BaltimOregon to Maine

Locavore Cooking with Southern Efficiency and Northern Charm

Gefilte Fish “Muffins”

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The gefilte patties, poached in tangy court bouillon.

The perfectly-formed patties, pre-poach.

 

 

 

 

 

 

 

 

 

We finally hosted our first (and last) seders in Oregon…next year in Jerusalem (I mean Maine). I never did learn to make gefilte fish from Dan’s Bubbe, who passed away when we were back East in January. I only grew up with the Manischevitz-jarred version, which my father relished doused with horseradish and chased with a tall glass of V8. (Note: this year, I concluded the all-natural Yehuda brand is superior to Manischevitz, which, gasp!, apparently contains MSG).

I never grew up with homemade gefilte fish. And after making it from scratch again this year, I’m not sure it’s worth the effort for the most (unfairly) reviled Passover food. This year, I poached homemade gefilte, in a tart court bouillon. The Pacific Northwest patties were made from salmon and haddock/cod (which I substituted for halibut). Perhaps I should have sprang for fresh Chinook over the frozen standard wild Alaskan Coho I got at Trader Joe’s. Somehow salmon doesn’t taste quite right in gefilte to my palate. But it looked pretty in the perfectly-shaped pink patties this year. The haddock/cod (or halibut) flavor is undetectable in the presence of salmon.

Poaching didn’t add enough over the bake-in-muffin tins short-cut I’ve taken the past two years. If you want an easy way to prepare your own gefilte, this is one way to go. You could try any combination of fish in the following recipe. I would also keep the addition of lemon zest, chopped fennel frond and matzo meal (I thought all gefilte fish was made with matzo meal) from Jenn Louis’s recipe.

Salmon Gefilte Fish from Judy Bart Kancigor’s Cooking Jewish (adapted from Marlene Sorosky)

Vegetable cooking spray

2 medium-size onions, cut into  1-inch pieces

5 medium-size carrots, cut into 1-inch pieces

2 ribs celery, cut into 1-inch pieces

1 cup curly-leaf parsley leaves

3 pounds skinless salmon, cut into 2-inch pieces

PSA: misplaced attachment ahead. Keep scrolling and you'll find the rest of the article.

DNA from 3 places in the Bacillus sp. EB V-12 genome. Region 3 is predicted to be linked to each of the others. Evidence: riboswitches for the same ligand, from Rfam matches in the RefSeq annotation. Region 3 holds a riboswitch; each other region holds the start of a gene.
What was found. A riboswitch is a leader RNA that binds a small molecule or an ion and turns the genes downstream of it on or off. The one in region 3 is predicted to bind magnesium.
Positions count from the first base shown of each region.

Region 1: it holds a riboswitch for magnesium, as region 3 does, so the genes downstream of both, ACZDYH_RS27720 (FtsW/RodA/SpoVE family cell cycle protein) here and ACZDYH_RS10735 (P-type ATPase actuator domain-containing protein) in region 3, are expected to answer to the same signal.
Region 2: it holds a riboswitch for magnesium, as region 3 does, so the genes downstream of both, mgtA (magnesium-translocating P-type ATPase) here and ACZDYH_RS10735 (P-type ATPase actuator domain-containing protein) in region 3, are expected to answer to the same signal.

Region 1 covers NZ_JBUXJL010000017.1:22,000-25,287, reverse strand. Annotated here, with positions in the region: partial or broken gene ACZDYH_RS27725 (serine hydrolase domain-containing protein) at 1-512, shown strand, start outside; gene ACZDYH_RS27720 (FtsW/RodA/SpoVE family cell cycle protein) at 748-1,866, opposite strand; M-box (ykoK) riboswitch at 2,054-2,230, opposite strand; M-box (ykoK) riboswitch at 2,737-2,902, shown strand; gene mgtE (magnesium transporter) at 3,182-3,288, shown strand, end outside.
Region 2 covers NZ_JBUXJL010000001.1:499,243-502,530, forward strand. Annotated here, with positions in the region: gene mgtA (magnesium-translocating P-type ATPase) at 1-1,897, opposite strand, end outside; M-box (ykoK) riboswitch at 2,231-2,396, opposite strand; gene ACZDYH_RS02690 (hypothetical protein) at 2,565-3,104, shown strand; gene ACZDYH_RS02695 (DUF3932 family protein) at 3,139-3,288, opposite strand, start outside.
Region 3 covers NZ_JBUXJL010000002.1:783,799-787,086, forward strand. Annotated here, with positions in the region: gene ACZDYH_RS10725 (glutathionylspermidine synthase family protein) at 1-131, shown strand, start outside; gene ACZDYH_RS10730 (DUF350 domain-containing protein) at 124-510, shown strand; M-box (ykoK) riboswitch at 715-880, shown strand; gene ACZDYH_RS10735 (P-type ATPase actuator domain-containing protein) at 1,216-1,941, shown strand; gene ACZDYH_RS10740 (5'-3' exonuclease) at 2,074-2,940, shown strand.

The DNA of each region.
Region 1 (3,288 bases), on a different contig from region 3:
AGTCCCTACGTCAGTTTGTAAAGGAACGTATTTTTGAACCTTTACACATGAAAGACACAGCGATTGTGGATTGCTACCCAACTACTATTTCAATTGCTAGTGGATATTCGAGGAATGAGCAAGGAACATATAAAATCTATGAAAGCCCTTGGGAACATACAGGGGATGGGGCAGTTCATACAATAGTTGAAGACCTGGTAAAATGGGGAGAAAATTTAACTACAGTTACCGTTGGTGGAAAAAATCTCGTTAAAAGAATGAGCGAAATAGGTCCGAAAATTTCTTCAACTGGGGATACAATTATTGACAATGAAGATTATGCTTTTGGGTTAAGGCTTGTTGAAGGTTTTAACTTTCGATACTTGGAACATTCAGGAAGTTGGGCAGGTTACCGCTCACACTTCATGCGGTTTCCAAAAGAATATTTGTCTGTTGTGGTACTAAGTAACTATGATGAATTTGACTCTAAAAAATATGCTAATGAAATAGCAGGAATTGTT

3 large eggs

½ cup vegetable oil

¼ cup sugar, or to taste

2 teaspoons kosher salt, or to  taste

2 teaspoons freshly ground  black pepper, or to taste

1. Preheat the oven to 350 degrees. Spray 24 standard muffin cups. (I don’t grease the pop-out silicone ones I use).

2. Place the onions in a food processor and pulse until they are minced. Transfer the onions to a very large bowl.

3. Process the carrots, celery, and parsley until ground. Add to the onions.

4. Process about two-thirds of the salmon, adding 1 piece at a time through the feed tube, until ground. Add the processed salmon to the onion mixture.

5. Process the remaining salmon, adding it through the feed tube. Then add the eggs, oil, sugar, salt, and pepper and process until well blended. Add this mixture to the onion-salmon mixture and combine well.

6. Divide the salmon mixture evenly among the prepared muffin cups. Bake until the top feels set when touched, 25 to 30 minutes. Let the fish cool in the muffin cups, then unmold and place on a bed or greens surrounded with thinly sliced cucumber, a few grape tomatoes, and horseradish. (If the “muffins” are prepared ahead, remove them from the refrigerator about 30 minutes before serving.)

 

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Written by baltimoregon

April 16, 2012 at 12:27 am

One Response

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  1. Did not know that salmon was used in gefilte fish; thought it was usually carp, whitefish or pike. Our butcher makes really wonderful gefilte fish; even Jeff has decided he likes it now!

    jrgelf

    April 17, 2012 at 5:13 am


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